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"The husband is a Russian too."

Translation:Le mari est aussi un Russe.

4 years ago

39 Comments


https://www.duolingo.com/philipo79

why is "le mari est un russe aussi" wrong?

4 years ago

https://www.duolingo.com/super_moi
super_moi
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Should not be wrong. Report.

4 years ago

https://www.duolingo.com/PJMCD
PJMCD
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Accepted.

2 years ago

https://www.duolingo.com/Karuna8063

Not accepted April 23, 2018

3 months ago

https://www.duolingo.com/ProfesorAntonnio
ProfesorAntonnio
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Pourquoi pas "le mari est Russe aussi"?!

4 years ago

https://www.duolingo.com/Sitesurf
Sitesurf
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because the English is "a Russian" = a noun = "un Russe".

note that nationality adjectives in French don't need to be capitalized: "he is Russian" = "il est russe".

4 years ago

https://www.duolingo.com/ProfesorAntonnio
ProfesorAntonnio
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  • 55

Merci ami(e). Mais ce n'est le mëme "... russe aussi" et "...aussi russe"?

4 years ago

https://www.duolingo.com/Sitesurf
Sitesurf
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You can put "aussi" before or after russe/un Russe, as you like best.

4 years ago

https://www.duolingo.com/jdgamble555
jdgamble555Plus
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It is not accepted to put "aussi" after "un russe" here.

3 years ago

https://www.duolingo.com/jrikhal
jrikhal
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I would say that it's not only that you don't need to capitalize but that it's mandatory not to capitalize it.

4 years ago

https://www.duolingo.com/chantalhb
chantalhb
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If you talk about the language (adjective) no capitalize. If you talk about the nationality (as a person/noun) capitalise. Ex.: Mon mari est Russe (he is born in Russia) mais il ne parle pas russe (language / adj)

9 months ago

https://www.duolingo.com/Vorona394

Not exactly . . . If you talk about the language, you don't capitalize, as in your example -- except that languages are nouns, not adjectives. If you talk about the nationality and it's an adjective (My husband is Russian), you don't capitalize (Mon mari est russe). If you talk about the nationality and it's a noun (My husband is a Russian), you do capitalize (Mon mari est un Russe).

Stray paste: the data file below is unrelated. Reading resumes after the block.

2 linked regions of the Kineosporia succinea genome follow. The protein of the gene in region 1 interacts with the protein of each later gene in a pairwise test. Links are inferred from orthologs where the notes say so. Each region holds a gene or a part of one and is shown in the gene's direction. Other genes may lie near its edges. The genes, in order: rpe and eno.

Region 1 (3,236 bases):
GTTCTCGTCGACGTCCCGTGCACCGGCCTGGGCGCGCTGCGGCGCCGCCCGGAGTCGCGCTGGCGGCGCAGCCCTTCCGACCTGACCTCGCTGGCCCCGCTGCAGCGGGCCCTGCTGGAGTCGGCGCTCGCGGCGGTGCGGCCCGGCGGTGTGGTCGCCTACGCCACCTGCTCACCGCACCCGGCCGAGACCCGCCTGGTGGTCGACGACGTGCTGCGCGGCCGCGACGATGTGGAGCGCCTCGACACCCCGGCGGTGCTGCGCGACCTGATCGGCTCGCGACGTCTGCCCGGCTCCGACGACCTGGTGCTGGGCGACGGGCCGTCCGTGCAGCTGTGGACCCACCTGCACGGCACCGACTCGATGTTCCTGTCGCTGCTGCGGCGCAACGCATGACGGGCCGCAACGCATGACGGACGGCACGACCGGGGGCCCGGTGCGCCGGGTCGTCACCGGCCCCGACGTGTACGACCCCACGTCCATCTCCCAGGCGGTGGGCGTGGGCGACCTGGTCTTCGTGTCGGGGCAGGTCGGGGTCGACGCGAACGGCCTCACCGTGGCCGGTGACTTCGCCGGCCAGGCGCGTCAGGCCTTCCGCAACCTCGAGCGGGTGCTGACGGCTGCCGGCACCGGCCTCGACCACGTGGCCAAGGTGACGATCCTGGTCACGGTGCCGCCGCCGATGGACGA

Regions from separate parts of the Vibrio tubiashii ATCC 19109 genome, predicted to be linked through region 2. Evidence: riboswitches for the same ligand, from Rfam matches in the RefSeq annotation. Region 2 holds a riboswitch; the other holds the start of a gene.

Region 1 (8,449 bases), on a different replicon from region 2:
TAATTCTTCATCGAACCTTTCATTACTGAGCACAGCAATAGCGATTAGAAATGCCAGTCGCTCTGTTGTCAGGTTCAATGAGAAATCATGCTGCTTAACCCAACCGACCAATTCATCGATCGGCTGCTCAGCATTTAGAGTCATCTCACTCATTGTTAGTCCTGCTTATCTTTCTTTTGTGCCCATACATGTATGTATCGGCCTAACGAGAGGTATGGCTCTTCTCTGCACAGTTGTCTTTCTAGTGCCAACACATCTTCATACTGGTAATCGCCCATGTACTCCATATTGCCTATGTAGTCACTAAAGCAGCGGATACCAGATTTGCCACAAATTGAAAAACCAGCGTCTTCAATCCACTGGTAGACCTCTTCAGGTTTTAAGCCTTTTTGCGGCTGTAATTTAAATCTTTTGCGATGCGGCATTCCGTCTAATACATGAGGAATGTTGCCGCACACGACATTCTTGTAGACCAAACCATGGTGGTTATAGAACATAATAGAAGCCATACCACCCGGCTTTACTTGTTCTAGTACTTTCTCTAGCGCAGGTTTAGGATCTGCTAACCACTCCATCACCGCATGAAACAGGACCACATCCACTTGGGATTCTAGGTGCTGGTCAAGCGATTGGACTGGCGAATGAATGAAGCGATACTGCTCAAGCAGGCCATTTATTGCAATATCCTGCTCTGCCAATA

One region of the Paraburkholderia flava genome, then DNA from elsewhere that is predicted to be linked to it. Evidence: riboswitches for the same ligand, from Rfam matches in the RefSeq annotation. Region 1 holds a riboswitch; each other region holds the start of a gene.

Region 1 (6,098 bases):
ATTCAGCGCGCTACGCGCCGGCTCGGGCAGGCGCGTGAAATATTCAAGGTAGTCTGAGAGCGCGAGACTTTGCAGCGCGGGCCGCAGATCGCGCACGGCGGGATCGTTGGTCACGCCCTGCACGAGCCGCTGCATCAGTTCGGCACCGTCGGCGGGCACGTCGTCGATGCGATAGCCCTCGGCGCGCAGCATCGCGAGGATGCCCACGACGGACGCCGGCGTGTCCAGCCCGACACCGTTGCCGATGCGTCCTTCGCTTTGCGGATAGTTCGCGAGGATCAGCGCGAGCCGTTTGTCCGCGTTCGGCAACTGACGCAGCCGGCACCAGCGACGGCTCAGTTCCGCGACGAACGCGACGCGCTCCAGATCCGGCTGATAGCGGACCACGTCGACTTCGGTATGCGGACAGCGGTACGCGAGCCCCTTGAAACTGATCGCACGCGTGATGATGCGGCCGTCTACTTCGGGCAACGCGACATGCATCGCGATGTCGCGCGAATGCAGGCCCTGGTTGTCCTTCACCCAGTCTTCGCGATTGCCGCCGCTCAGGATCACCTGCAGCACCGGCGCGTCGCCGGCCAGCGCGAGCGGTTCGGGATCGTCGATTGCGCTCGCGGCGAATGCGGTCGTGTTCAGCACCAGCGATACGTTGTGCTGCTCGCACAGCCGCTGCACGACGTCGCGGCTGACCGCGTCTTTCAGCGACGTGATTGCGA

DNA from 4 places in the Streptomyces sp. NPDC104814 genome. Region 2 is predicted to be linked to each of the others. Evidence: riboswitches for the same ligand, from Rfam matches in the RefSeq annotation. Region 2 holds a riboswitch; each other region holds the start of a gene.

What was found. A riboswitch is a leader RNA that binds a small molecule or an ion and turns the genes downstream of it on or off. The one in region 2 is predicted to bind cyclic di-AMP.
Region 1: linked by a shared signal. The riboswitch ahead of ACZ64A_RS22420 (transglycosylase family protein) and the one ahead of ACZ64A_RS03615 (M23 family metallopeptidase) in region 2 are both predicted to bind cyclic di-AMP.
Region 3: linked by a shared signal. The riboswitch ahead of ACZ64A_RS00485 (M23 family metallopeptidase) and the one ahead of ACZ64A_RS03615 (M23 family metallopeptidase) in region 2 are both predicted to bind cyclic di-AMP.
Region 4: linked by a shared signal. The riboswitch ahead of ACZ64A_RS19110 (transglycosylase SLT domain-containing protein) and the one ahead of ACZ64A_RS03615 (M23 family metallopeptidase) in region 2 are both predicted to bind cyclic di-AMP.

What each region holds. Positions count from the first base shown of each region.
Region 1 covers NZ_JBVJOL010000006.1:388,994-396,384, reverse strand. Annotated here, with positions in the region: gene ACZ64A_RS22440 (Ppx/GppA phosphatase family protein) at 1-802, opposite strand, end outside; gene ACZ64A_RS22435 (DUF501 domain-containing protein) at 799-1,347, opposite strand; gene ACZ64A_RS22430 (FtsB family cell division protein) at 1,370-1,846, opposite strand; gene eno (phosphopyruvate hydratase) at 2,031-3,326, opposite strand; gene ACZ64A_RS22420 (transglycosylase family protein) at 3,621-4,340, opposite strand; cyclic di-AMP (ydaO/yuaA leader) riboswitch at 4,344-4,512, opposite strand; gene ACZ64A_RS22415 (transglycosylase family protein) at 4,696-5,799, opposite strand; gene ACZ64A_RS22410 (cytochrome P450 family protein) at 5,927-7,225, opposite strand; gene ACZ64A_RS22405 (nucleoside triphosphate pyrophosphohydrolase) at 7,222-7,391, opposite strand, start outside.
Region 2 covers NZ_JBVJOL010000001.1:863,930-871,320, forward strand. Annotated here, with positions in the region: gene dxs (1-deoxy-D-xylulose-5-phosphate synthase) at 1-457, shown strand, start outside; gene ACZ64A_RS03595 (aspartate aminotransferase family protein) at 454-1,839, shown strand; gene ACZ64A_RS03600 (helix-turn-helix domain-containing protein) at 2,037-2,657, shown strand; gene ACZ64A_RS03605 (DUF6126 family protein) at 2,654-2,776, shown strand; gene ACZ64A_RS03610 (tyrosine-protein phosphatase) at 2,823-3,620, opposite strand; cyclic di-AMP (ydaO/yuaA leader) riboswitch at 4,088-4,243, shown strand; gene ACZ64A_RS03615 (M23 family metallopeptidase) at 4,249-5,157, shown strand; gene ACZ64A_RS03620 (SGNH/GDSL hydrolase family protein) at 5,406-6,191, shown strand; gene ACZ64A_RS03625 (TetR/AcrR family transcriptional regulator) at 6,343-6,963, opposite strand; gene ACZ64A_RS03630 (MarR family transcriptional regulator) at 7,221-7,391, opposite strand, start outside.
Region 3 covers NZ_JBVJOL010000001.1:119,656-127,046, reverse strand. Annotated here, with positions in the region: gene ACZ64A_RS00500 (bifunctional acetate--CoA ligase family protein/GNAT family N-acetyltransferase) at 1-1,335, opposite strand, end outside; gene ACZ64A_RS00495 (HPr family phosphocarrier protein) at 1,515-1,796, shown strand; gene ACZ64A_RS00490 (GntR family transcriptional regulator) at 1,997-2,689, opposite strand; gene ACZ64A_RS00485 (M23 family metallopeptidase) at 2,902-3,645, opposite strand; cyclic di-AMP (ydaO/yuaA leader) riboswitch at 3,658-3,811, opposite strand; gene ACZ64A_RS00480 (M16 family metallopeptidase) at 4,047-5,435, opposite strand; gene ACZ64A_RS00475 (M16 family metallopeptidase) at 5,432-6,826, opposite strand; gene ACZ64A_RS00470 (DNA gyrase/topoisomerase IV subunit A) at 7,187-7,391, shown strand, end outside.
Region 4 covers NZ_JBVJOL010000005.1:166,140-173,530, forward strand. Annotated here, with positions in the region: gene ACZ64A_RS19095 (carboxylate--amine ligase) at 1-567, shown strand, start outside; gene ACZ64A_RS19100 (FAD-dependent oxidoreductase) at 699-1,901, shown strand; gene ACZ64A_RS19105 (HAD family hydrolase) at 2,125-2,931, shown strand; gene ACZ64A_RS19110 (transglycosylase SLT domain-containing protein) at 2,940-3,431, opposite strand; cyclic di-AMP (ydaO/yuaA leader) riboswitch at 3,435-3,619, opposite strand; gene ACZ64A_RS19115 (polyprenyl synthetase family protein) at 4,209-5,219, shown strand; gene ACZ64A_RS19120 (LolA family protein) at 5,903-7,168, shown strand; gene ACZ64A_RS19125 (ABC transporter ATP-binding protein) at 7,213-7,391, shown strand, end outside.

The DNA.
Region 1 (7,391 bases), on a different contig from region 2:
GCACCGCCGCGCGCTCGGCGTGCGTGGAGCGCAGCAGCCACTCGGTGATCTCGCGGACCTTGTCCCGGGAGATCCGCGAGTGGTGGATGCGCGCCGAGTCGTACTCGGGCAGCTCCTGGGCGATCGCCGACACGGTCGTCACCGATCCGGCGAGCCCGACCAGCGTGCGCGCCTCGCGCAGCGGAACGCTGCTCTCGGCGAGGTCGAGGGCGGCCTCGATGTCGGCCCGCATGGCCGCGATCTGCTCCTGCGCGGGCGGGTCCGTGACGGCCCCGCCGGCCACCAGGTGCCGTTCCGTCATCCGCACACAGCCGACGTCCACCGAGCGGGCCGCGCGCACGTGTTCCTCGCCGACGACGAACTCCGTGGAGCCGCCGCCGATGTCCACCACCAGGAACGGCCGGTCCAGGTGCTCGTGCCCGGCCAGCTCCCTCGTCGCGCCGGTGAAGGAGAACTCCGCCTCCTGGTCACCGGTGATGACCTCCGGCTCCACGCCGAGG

9 months ago

https://www.duolingo.com/AlexanderI2

'Un mari est un russe aussi' was my answer. Per DL I was wrong

4 years ago

https://www.duolingo.com/jrikhal
jrikhal
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- un mari <-> a husband
- le mari <-> the husband

4 years ago

https://www.duolingo.com/AlexanderI2

Oops, indeed, so stupid mistake...

4 years ago

https://www.duolingo.com/Sitesurf
Sitesurf
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@SMGadbois:

"un Russe" is a nationality noun which requires capital R

"un homme russe" is a nationality adjective which is not capitalized.

4 years ago

https://www.duolingo.com/SMGadbois

What about 'le mari est un russe aussi'

4 years ago

https://www.duolingo.com/JDRoberts
JDRoberts
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Why 'le mari est lui aussi russe'? What is lui doing in that sentence? Is it a matter of emphasis?

4 years ago

https://www.duolingo.com/super_moi
super_moi
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Yes, it's a matter of emphasis, "lui" is not necessary in the sentence.

4 years ago

https://www.duolingo.com/Owlish_Owl

Do we really need "a" in the English phrase?

3 years ago

https://www.duolingo.com/Rogancak

no

2 years ago

https://www.duolingo.com/sdrc22

Why is 'Le mari aussi est un Russe" incorrect? It translates, the husband also is a russian.

3 years ago

https://www.duolingo.com/Sitesurf
Sitesurf